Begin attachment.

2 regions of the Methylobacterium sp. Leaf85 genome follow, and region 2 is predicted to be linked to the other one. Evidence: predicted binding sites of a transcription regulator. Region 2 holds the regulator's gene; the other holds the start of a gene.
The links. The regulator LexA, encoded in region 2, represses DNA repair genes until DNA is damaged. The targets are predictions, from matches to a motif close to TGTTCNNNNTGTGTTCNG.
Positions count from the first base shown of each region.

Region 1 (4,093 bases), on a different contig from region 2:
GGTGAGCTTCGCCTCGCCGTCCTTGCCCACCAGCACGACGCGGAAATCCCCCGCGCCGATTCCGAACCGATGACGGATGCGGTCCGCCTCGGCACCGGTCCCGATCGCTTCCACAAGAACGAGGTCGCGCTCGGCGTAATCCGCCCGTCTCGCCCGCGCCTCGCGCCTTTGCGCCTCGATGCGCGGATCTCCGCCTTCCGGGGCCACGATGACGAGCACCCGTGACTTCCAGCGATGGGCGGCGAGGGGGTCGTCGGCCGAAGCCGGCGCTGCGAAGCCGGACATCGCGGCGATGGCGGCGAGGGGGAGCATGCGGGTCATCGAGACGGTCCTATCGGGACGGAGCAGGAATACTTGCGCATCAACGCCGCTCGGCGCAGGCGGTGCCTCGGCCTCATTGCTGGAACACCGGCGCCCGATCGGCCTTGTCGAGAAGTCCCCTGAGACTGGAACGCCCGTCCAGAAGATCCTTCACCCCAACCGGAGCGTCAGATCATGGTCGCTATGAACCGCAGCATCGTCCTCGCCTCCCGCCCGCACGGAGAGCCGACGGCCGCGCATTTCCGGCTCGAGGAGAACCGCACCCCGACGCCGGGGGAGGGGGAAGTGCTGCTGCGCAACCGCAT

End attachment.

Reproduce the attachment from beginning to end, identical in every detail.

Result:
2 regions of the Methylobacterium sp. Leaf85 genome follow, and region 2 is predicted to be linked to the other one. Evidence: predicted binding sites of a transcription regulator. Region 2 holds the regulator's gene; the other holds the start of a gene.
The links. The regulator LexA, encoded in region 2, represses DNA repair genes until DNA is damaged. The targets are predictions, from matches to a motif close to TGTTCNNNNTGTGTTCNG.
Positions count from the first base shown of each region.

Region 1 (4,093 bases), on a different contig from region 2:
GGTGAGCTTCGCCTCGCCGTCCTTGCCCACCAGCACGACGCGGAAATCCCCCGCGCCGATTCCGAACCGATGACGGATGCGGTCCGCCTCGGCACCGGTCCCGATCGCTTCCACAAGAACGAGGTCGCGCTCGGCGTAATCCGCCCGTCTCGCCCGCGCCTCGCGCCTTTGCGCCTCGATGCGCGGATCTCCGCCTTCCGGGGCCACGATGACGAGCACCCGTGACTTCCAGCGATGGGCGGCGAGGGGGTCGTCGGCCGAAGCCGGCGCTGCGAAGCCGGACATCGCGGCGATGGCGGCGAGGGGGAGCATGCGGGTCATCGAGACGGTCCTATCGGGACGGAGCAGGAATACTTGCGCATCAACGCCGCTCGGCGCAGGCGGTGCCTCGGCCTCATTGCTGGAACACCGGCGCCCGATCGGCCTTGTCGAGAAGTCCCCTGAGACTGGAACGCCCGTCCAGAAGATCCTTCACCCCAACCGGAGCGTCAGATCATGGTCGCTATGAACCGCAGCATCGTCCTCGCCTCCCGCCCGCACGGAGAGCCGACGGCCGCGCATTTCCGGCTCGAGGAGAACCGCACCCCGACGCCGGGGGAGGGGGAAGTGCTGCTGCGCAACCGCAT